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N2 - Methyl-coenzyme M reductase (MCR) from methanogenic archaea catalyzes the final step of methane formation, in which methyl-coenzyme M (2- methylthioethanesulfonate, methyl-SCoM) is reduced with coenzyme B (N-(7-mercaptoheptanoyl)threonine phosphate, CoBSH) to form methane and the heterodisulfide CoBS-SCoM. The active dimeric form of MCR contains two Ni(I)-F430 prosthetic groups, one in each monomer. This report describes studies of the reaction of the active Ni(I) state of MCR (MCR red1) with BES (2-bromoethanesulfonate) and CoBSH or its analogue, CoB6SH (N-(6-mercaptohexanoyl)threonine phosphate), by transient kinetic measurements using EPR and UV-visible spectroscopy and by global fits of the data. This reaction is shown to lead to the formation of three intermediates, the first of which is assigned as an alkyl-Ni(III) species that forms as the active Ni(I)-MCRred1 state of the enzyme decays. Subsequently, a radical (MCRBES radical) is formed that was characterized by multifrequency electron paramagnetic resonance (EPR) studies at X- (∼9 GHz), Q- (∼35 GHz), and D- (∼130 GHz) bands and by electron-nuclear double resonance (ENDOR) spectroscopy. The MCRBES radical is characterized by g-values at 2.00340 and 1.99832 and includes a strongly coupled nonexchangeable proton with a hyperfine coupling constant of 50 MHz. Based on transient kinetic measurements, the formation and decay of the radical coincide with a species that exhibits absorption peaks at 426 and 575 nm. Isotopic substitution, multifrequency EPR, and ENDOR spectroscopic experiments rule out the possibility that MCRBES is a tyrosyl radical and indicate that if a tyrosyl radical is formed during the reaction, it does not accumulate to detectable levels. The results provide support for a hybrid mechanism of methanogenesis by MCR that includes both alkyl-Ni and radical intermediates.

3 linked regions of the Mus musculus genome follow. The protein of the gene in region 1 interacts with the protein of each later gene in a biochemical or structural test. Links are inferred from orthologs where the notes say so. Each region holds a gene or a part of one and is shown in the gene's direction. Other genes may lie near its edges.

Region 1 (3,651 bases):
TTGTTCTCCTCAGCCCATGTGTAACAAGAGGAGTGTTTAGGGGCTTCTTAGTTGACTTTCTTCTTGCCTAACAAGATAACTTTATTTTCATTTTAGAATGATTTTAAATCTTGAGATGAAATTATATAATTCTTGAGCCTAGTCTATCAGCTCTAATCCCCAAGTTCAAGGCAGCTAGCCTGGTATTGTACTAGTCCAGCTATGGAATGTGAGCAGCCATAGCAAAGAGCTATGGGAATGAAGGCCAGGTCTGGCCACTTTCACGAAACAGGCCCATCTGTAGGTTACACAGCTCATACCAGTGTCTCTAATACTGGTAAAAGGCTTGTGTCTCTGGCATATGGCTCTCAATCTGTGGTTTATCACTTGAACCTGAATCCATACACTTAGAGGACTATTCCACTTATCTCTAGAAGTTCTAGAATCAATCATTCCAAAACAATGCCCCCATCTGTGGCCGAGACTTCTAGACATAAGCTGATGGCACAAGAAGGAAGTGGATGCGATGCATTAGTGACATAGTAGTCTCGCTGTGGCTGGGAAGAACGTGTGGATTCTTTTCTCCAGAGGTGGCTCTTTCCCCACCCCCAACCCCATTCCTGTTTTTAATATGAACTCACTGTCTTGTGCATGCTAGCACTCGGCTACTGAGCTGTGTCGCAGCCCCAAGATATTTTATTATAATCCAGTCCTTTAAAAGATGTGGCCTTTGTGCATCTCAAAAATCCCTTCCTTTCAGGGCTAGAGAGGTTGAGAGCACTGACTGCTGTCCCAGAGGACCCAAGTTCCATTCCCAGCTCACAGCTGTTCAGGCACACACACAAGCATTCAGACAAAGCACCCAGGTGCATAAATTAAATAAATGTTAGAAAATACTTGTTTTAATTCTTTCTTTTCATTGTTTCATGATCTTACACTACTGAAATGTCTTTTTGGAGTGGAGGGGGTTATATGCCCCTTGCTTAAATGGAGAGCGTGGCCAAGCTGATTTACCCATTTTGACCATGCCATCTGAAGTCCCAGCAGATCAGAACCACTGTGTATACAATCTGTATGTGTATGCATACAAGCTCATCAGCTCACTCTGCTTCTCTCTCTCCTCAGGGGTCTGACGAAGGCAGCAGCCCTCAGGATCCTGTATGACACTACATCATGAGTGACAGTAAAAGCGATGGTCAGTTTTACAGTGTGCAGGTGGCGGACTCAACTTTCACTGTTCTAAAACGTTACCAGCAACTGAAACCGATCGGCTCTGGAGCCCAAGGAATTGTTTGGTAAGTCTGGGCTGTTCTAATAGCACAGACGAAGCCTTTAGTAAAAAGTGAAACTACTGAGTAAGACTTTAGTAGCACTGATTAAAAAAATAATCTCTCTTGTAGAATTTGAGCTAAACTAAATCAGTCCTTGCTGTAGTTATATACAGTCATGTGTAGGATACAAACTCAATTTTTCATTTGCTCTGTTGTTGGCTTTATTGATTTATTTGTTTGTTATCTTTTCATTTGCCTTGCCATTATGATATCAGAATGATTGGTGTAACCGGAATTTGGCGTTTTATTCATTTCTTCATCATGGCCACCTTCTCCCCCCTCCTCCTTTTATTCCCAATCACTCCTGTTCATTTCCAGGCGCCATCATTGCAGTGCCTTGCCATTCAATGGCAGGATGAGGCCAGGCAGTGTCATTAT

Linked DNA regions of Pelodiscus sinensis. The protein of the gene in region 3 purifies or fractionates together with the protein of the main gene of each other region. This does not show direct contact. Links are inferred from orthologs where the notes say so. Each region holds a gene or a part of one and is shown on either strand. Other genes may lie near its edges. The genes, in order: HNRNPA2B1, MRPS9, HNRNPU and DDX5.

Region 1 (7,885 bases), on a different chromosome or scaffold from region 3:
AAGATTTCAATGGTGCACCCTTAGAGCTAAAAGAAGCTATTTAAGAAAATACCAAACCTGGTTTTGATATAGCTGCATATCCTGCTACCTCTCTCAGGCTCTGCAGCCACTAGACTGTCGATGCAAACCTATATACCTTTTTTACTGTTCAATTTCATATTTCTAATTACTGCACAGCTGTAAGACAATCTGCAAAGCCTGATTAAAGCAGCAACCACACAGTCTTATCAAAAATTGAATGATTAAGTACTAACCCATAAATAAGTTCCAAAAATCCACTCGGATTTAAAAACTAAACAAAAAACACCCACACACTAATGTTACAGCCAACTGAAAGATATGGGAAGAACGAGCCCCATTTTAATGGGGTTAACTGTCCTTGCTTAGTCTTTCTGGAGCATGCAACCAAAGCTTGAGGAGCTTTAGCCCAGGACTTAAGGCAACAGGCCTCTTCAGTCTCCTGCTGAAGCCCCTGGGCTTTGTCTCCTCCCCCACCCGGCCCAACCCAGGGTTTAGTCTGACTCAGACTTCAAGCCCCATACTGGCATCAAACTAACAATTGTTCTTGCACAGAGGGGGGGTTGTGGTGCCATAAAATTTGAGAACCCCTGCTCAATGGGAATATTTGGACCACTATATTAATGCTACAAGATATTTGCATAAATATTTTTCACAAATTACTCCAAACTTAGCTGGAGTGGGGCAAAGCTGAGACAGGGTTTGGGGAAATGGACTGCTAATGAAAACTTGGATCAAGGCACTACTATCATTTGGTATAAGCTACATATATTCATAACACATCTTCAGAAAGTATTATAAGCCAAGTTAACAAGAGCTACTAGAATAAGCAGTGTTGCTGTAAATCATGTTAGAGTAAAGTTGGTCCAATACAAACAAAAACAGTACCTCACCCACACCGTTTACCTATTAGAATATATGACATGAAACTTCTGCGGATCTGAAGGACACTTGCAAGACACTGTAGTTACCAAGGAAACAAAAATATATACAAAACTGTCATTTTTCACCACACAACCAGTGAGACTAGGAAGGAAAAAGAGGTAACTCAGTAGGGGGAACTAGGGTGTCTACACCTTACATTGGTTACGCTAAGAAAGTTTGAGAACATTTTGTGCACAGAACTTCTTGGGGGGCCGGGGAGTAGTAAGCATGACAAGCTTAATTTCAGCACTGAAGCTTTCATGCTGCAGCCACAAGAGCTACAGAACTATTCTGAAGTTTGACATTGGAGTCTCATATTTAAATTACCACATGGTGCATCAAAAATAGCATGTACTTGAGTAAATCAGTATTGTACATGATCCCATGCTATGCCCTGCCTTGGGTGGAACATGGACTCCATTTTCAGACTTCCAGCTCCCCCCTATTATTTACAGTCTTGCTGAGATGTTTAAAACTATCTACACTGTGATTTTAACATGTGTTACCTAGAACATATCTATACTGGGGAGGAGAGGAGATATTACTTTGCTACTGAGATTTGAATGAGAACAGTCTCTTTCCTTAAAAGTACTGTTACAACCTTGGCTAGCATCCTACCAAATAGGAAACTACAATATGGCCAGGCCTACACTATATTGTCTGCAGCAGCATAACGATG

AB - Methyl-coenzyme M reductase (MCR) from methanogenic archaea catalyzes the final step of methane formation, in which methyl-coenzyme M (2- methylthioethanesulfonate, methyl-SCoM) is reduced with coenzyme B (N-(7-mercaptoheptanoyl)threonine phosphate, CoBSH) to form methane and the heterodisulfide CoBS-SCoM. The active dimeric form of MCR contains two Ni(I)-F430 prosthetic groups, one in each monomer. This report describes studies of the reaction of the active Ni(I) state of MCR (MCR red1) with BES (2-bromoethanesulfonate) and CoBSH or its analogue, CoB6SH (N-(6-mercaptohexanoyl)threonine phosphate), by transient kinetic measurements using EPR and UV-visible spectroscopy and by global fits of the data. This reaction is shown to lead to the formation of three intermediates, the first of which is assigned as an alkyl-Ni(III) species that forms as the active Ni(I)-MCRred1 state of the enzyme decays. Subsequently, a radical (MCRBES radical) is formed that was characterized by multifrequency electron paramagnetic resonance (EPR) studies at X- (∼9 GHz), Q- (∼35 GHz), and D- (∼130 GHz) bands and by electron-nuclear double resonance (ENDOR) spectroscopy. The MCRBES radical is characterized by g-values at 2.00340 and 1.99832 and includes a strongly coupled nonexchangeable proton with a hyperfine coupling constant of 50 MHz. Based on transient kinetic measurements, the formation and decay of the radical coincide with a species that exhibits absorption peaks at 426 and 575 nm. Isotopic substitution, multifrequency EPR, and ENDOR spectroscopic experiments rule out the possibility that MCRBES is a tyrosyl radical and indicate that if a tyrosyl radical is formed during the reaction, it does not accumulate to detectable levels. The results provide support for a hybrid mechanism of methanogenesis by MCR that includes both alkyl-Ni and radical intermediates.